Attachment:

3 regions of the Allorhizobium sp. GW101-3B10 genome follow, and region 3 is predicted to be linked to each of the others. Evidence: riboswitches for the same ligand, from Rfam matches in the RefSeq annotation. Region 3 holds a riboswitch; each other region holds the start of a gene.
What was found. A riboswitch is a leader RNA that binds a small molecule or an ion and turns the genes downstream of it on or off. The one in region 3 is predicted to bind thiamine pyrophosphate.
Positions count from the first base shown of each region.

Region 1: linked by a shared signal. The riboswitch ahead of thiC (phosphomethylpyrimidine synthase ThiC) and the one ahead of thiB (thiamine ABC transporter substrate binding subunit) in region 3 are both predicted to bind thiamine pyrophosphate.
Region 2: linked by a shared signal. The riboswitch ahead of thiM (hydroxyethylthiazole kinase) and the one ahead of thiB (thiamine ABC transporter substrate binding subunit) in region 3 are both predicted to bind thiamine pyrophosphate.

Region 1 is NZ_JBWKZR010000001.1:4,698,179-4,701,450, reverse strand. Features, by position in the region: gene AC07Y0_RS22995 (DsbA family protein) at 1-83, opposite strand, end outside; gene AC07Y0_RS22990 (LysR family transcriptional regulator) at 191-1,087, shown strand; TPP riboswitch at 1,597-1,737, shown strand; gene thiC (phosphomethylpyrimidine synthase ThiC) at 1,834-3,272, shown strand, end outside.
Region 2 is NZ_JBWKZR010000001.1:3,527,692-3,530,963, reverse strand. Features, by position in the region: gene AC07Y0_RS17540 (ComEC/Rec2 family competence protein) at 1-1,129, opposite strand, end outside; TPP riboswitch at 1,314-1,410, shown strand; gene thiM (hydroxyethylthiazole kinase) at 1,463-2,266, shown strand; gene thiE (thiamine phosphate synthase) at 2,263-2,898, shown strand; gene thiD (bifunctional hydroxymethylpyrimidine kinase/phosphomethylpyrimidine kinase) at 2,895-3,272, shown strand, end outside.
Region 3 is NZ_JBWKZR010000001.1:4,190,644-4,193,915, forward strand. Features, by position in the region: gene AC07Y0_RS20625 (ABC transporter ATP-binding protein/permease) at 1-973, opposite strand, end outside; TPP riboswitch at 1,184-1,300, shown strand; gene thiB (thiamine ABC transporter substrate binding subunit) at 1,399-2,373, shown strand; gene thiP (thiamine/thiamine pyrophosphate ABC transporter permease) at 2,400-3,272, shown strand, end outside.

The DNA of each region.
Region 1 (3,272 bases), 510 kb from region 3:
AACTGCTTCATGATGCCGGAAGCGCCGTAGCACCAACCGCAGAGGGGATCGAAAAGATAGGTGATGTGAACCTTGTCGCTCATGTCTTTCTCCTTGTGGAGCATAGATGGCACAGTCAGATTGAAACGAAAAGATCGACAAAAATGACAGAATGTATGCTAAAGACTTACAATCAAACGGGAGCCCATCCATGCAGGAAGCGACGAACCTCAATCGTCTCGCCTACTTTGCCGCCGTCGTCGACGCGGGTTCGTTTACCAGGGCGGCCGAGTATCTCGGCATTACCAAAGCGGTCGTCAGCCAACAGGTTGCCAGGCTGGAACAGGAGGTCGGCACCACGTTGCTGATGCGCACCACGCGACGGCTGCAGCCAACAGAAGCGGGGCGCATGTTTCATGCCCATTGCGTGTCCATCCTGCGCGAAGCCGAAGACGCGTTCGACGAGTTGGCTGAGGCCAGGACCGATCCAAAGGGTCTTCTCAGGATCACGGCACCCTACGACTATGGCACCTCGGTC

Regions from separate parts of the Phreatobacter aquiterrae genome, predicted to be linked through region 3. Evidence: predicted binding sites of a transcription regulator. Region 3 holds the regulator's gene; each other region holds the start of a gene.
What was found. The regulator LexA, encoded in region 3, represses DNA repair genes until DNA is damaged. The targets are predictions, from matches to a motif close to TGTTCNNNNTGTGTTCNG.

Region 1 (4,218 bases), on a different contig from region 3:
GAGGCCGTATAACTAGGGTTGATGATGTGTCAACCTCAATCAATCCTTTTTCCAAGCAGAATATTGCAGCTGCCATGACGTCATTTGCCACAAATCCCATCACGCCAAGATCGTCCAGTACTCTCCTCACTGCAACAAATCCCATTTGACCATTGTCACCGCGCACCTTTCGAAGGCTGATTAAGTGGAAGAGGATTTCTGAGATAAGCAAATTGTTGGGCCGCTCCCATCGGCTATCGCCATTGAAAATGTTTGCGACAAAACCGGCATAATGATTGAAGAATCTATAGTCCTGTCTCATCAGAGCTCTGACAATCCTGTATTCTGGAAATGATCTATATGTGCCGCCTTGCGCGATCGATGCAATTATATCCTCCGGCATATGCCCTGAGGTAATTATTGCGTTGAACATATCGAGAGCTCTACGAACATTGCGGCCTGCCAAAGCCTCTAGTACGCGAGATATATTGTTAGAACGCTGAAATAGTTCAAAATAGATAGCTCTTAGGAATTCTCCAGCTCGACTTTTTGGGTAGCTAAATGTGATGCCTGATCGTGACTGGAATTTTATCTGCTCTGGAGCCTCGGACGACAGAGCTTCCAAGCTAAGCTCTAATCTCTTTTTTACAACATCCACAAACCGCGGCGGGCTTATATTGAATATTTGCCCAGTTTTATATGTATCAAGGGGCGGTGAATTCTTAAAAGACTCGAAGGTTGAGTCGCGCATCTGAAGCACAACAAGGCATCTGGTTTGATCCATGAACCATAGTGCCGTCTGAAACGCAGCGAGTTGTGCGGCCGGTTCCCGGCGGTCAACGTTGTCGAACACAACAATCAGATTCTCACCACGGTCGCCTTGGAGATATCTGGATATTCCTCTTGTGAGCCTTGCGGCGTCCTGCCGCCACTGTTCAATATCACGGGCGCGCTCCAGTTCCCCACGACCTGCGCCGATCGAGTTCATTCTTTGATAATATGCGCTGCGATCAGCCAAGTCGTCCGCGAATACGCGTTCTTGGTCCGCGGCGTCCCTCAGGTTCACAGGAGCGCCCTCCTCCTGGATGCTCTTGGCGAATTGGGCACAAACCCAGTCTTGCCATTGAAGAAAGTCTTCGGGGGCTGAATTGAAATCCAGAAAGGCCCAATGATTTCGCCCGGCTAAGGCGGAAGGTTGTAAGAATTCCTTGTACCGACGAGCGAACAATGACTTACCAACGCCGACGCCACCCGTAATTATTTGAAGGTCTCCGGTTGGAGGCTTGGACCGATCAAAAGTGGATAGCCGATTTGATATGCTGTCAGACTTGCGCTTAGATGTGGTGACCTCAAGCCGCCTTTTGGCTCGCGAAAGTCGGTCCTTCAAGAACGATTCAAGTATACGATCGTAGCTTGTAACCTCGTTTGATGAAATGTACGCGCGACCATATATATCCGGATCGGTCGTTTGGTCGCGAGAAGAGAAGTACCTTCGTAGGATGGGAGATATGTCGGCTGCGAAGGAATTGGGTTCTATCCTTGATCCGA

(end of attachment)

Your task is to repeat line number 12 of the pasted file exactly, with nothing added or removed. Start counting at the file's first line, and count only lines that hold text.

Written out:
Regions from separate parts of the Phreatobacter aquiterrae genome, predicted to be linked through region 3. Evidence: predicted binding sites of a transcription regulator. Region 3 holds the regulator's gene; each other region holds the start of a gene.